As Wordsworth said, the Child is the father of the man!!

Husband came home after one of his jaunts across the railway over bridge. Even without removing his mask, I could see the joy in his eyes.

It was the day the Corporation Schools had reopened for the Primary Classes. He had just witnessed the children walking on the over bridge at the end of the school day.

  • He had heard the loud chatter of children in Tamil
  • He saw these children in shabby uniforms but with joy in their hearts
  • Boys and girls holding each other’s hands as there was no adult to chaperone them
  • They all stopped for stragglers and called out loudly for the straggler to hurry up.
  • They spoke to each other across many heads, forming a web of sounds, yet they understood each other
  • They were happy and overjoyed to be back at school and their demeanour and laughter showed it all.

No politics of age!

No politics of gender! They held each other’s hands, didn’t they?

No politics of comparison and one up man ship!

No politics of religion!

Only sheer joy of childhood!!!

And then I went down memory lane and took a few more down theirs too.

This is what came through:

Childhood is simple with no complications whatsoever.

The smallest things gave immense pleasure:

  • Tricycles and bicycles
  • Blowing soap bubbles in the air
  • Skipping and hopscotch
  • Building dens with sheets and pillows
  • Climbing trees
  • Dressing up
  • Gilli danda, seven tiles and hide and seek
  • Bruised knees
  • Slides, swings and merry go rounds

And then there were not such small things to enjoy:

  • Exploration and curiosity that sometimes killed the cat
  • Hanging out with friends
  • Playing pranks like throwing stones at the neighbour’s mango trees with an escape route already planned out
  • Music, song and dance and so much more

But wait a minute; something seems to be wrong here.

Did I just describe the ‘activities’ that made childhood memorable?

Do all children have access to and the freedom to indulge in such activities?

Are these activities timeless or is it all about, ‘in the good old days’?

Children do have characteristics that are universal — joy, playfulness, curiosity, resilience, creativity, resourcefulness, empathy, assertiveness and many others that I have left out.

However a suitable environment is fundamental to facilitate the growth of the characteristics.

That environment has to be provided for by adults — parents, teachers and caregivers and for that matter by all adults in every walk of life.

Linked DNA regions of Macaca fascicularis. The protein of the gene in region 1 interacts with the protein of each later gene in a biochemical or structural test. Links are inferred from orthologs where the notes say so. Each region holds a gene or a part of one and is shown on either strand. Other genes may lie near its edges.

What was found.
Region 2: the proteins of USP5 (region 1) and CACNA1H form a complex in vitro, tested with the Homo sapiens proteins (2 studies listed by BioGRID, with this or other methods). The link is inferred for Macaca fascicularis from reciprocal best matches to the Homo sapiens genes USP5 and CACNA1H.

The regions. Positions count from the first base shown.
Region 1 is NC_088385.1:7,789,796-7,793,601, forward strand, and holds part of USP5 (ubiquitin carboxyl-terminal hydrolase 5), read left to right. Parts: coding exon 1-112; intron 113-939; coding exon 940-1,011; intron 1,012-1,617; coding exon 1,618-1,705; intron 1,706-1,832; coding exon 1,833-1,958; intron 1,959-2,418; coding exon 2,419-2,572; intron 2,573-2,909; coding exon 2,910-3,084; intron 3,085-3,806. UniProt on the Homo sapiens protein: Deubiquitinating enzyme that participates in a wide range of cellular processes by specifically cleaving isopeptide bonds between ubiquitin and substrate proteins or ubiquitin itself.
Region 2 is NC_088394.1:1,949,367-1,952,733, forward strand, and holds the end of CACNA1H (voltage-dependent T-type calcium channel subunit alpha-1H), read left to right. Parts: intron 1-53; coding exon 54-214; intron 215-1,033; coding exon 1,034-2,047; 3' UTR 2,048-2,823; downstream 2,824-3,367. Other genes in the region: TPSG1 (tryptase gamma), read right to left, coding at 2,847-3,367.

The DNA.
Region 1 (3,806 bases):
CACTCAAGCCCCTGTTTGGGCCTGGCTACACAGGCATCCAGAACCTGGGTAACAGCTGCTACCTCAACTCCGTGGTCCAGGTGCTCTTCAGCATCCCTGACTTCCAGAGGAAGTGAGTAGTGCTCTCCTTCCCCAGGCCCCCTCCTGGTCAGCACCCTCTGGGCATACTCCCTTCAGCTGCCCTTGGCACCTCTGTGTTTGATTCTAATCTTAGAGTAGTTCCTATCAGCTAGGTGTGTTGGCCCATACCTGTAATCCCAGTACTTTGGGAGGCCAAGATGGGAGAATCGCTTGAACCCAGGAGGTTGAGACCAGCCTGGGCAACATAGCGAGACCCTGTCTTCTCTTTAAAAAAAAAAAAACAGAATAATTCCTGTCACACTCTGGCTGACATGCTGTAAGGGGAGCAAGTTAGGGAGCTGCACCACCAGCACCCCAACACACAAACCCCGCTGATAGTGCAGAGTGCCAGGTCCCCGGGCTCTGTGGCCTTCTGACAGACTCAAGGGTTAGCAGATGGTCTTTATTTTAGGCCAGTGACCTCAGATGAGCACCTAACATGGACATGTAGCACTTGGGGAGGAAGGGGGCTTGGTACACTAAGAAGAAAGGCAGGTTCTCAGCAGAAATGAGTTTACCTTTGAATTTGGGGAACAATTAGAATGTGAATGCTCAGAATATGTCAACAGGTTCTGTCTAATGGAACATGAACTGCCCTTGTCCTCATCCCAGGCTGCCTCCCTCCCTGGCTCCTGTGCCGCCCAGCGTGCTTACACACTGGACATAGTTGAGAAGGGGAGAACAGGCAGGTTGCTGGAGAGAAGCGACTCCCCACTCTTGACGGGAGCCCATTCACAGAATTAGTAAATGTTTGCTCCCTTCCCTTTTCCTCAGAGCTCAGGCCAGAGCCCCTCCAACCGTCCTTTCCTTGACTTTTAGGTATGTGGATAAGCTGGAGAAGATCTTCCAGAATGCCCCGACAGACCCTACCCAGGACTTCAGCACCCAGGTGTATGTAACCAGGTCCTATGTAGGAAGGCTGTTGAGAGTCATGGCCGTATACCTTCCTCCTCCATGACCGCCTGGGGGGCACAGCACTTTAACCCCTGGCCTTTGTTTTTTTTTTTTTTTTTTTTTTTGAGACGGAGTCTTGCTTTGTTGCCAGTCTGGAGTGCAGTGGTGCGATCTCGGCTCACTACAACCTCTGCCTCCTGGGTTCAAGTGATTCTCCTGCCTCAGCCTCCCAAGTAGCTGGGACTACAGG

We say, ‘Rani is a happy child’.

Why not, Ravi, Roshan or Reena?

Do they lack the ability to be happy, or do adults — parents, teachers, caregivers and others create obstacles?

This has nothing to do with wealth.

Rich parents can have happy and unhappy children.

Poor parents can have happy and unhappy children.

Would it have something to do with parenting styles, teacher styles and values and attitudes?

Along with parameters like personality types, pampered children can lose their smile when they hear a ‘no’.

Our children need freedom with age appropriate boundaries and limits.

It would do well to keep in mind the words of Kahlil Gibran on children.

I have taken a few lines –

‘You may give them your love but not your thoughts,

For they have their own thoughts.

You may house their bodies but not their souls,

For their souls dwell in the house of tomorrow, which you cannot visit,

Not even in your dreams.

You may strive to be like them,

But seek not to make them like you’

Let us look at the other side of the coin, — the dark side of exploitation of children.

  • Poverty and hunger leading on to activities like rag picking and rummaging in garbage dumps.
  • Domestic child labour — I recall an incident during a parenting session. A mother was concerned that her toddler was getting very attached to the maid. I asked her how old the maid was, and she answered 10 years. I told her that she was exploiting a child and child labour being illegal; she did not deserve an answer. One could hear the silence in the hall
  • Cheap child labour
  • Lack of access to schooling and education leaving large number of children illiterate.
  • Under nourished and malnourished children
  • Abuse of all kinds, even sexual and drug abuse — rag pickers use whiteners, thinners and stolen petrol to get their daily fix.

Do these children experience the joys of childhood?

During this season of Diwali and Children’s day that is just a few days away — let us, each one of us light up the life of a child.

Light a Diya — so that

  • Every child has food, shelter and clothes
  • Every child can sleep in safety and security
  • Every child has access to education
  • Every child is healthy in mind and body
  • Every child has the freedom to laugh and play
  • Every child is loved
  • Every happy child continues to be happy

But that is not enough

We need to go beyond the lighting of diyas and that will need action and commitment so that one child lived life better because I lived and cared.

Happy Children’s Day — Let us celebrate the child in us.

I will leave you with a famous line of Wordsworth — ‘The child is the father of man’